Classic DACB CollectionAll articles created or submitted in the first twenty years of the project, from 1995 to 2015.
Frumentius (Ge’ez: Frémnatos), also known as Abba Sälama I and Abba Sälama Käsaté-Berhan, was the first Bishop of Ethiopia and is widely regarded as responsible for the introduction of Christianity to Aksum. The received version of this is given by Rufinus, who heard it from Frumentius’ brother, Aedesius; the account is also carried by many other annalists, such as Socrates, Theodoret, Sozomen and Nicephoras Callistes. A merchant of Tyre, Meropius, undertook a voyage to “India”, accompanied by the brothers, then young boys. On the return journey their ship put in at a port on the coast of “India” (perhaps Adulis), which had suspended its treaty-relation with Rome. Meropius and the ship’s crew were massacred, but the boys were handed over to the ruler of the land, who was so impressed with them as to make Aedesius his cup-bearer and Frumentius his steward. When the ruler died, his queen, regent for her young son, asked the brothers, particularly Frumentius, to share the cares of government with her. In this he also availed himself to the opportunity to build churches for the Roman merchants in the country. When the young prince attained maturity, Aedesius managed to obtain leave to visit his relatives in Tyre and Frumentius to go to Alexandria, to obtain a bishop for the country. Athanasius, who had become Patriarch there in 328, was moved to consecrate Frumentius himself, whereupon he returned to Aksum to carry on with his work. The traditional date for this event is 333, when the people of Ethiopia were divided between pagan worship of the serpent and Judaism.
In 356 A.D., when the Arian schism had split Christendom, the pro-Arian Emperor Constantius, who had recently deposed Athanasius and sent him into exile, wrote a letter to the two tyrannoi or rulers of Aksum, Aezanas and Sazanas (Emperor ‘Ézana and Prince Se’azana), asking them to send Frumentius, Bishop of Aksum, to Egypt so that his faith might be tested. There is no record that they complied, and nothing is known of Frumentius’s further activities.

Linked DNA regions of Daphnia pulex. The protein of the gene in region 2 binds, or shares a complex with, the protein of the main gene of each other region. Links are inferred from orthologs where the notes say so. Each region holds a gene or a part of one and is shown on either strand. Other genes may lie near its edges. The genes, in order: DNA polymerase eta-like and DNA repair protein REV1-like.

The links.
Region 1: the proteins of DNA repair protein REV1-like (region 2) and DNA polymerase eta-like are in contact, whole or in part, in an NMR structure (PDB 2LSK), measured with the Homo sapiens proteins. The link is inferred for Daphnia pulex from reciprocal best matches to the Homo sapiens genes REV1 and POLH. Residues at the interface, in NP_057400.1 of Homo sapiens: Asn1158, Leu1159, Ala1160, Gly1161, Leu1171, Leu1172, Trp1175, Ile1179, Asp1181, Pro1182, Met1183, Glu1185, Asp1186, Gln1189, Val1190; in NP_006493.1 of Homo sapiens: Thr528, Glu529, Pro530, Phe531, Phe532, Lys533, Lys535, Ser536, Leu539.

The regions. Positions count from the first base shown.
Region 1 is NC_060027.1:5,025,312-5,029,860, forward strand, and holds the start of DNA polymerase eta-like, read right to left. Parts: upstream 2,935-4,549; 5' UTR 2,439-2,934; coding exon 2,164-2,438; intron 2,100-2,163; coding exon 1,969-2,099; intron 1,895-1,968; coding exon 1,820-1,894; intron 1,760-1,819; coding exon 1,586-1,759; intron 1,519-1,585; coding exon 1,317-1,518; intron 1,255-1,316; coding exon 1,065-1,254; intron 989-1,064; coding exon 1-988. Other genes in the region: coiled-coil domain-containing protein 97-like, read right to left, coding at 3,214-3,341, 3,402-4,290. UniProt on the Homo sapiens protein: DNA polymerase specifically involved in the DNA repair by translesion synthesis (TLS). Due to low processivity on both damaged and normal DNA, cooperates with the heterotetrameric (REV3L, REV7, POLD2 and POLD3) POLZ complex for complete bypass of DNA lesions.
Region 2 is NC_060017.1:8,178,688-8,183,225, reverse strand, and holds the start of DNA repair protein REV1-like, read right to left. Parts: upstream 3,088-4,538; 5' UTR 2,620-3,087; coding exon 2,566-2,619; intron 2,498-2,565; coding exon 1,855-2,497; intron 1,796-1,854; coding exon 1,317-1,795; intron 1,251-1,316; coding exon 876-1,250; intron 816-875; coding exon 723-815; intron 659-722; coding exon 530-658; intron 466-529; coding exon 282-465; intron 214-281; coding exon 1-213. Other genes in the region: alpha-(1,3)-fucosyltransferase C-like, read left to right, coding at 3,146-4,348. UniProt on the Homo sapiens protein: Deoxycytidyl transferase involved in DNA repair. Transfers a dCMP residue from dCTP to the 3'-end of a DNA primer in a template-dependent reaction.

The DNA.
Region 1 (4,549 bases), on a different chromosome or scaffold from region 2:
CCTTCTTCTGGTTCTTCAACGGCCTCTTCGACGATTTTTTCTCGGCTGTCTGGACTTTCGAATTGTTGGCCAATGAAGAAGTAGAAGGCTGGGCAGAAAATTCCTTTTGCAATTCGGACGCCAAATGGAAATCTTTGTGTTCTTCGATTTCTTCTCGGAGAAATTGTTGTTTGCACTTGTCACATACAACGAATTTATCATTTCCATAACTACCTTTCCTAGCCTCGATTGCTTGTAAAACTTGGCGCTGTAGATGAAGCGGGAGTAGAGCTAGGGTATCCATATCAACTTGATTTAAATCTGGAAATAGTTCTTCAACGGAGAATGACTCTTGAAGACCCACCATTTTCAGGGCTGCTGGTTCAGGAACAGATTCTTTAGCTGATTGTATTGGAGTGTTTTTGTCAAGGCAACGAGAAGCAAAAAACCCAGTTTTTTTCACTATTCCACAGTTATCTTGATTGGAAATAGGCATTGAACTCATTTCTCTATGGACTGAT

The Ethiopic version of these events is contained in the Synaxarium. It agrees substantially with Rufinus’s account, but adds that the ruler of Ethiopia when the brothers arrived was Emperor ‘Ellä-‘Alada or Emperor ‘Ellä-‘Améda, the latter form being attested in inscriptions as the name of Emperor ‘Ézana’s father. During his son’s minority, Emperor ‘Ellä-‘Azgwagwa ruled; his name too occurs in some King Lists, though for a different period. Finally, when Frumentius returned to Aksum as Bishop, the Emperors ‘Abreha and ‘Asbeha were on the throne, and it seems reasonable to suppose that these names had been applied to the brothers ‘Ézana and Se’azana.
A. K. Irvine
Rufinus, Historia ecclesiastica, I. 9, Patrologia Latina, XXI, 478-80. Athanasius, Apologia ad Constantium Imperatorem, Patrologia Graeca, XXV, 632. C. Conti Rossini, Storia d’Etiopia (Bergamo, 1928), 146-48. F. Altheim, Geschichte der Hunnen, V (Berlin, 1962), 157-80. R. Basset, Etudes sur l’histoire d’Ethiopie (Paris, 1882), 96-97. E. A. Wallis Budge, The Book of the Saints of the Ethiopian Church (Cambridge, 1928), Vol. IV, 1164-5 (Synaxarium, 26 Hamlé).
This article is reproduced, with permission, from The Dictionary of Ethiopian Biography, Vol. 1 ‘From Early Times to the End of the Zagwé Dynasty c. 1270 A.D.,’ copyright © 1975, edited by Belaynesh Michael, S. Chojnacki and Richard Pankhurst, Institute of Ethiopian Studies, Addis Ababa, Ethiopia. All rights reserved.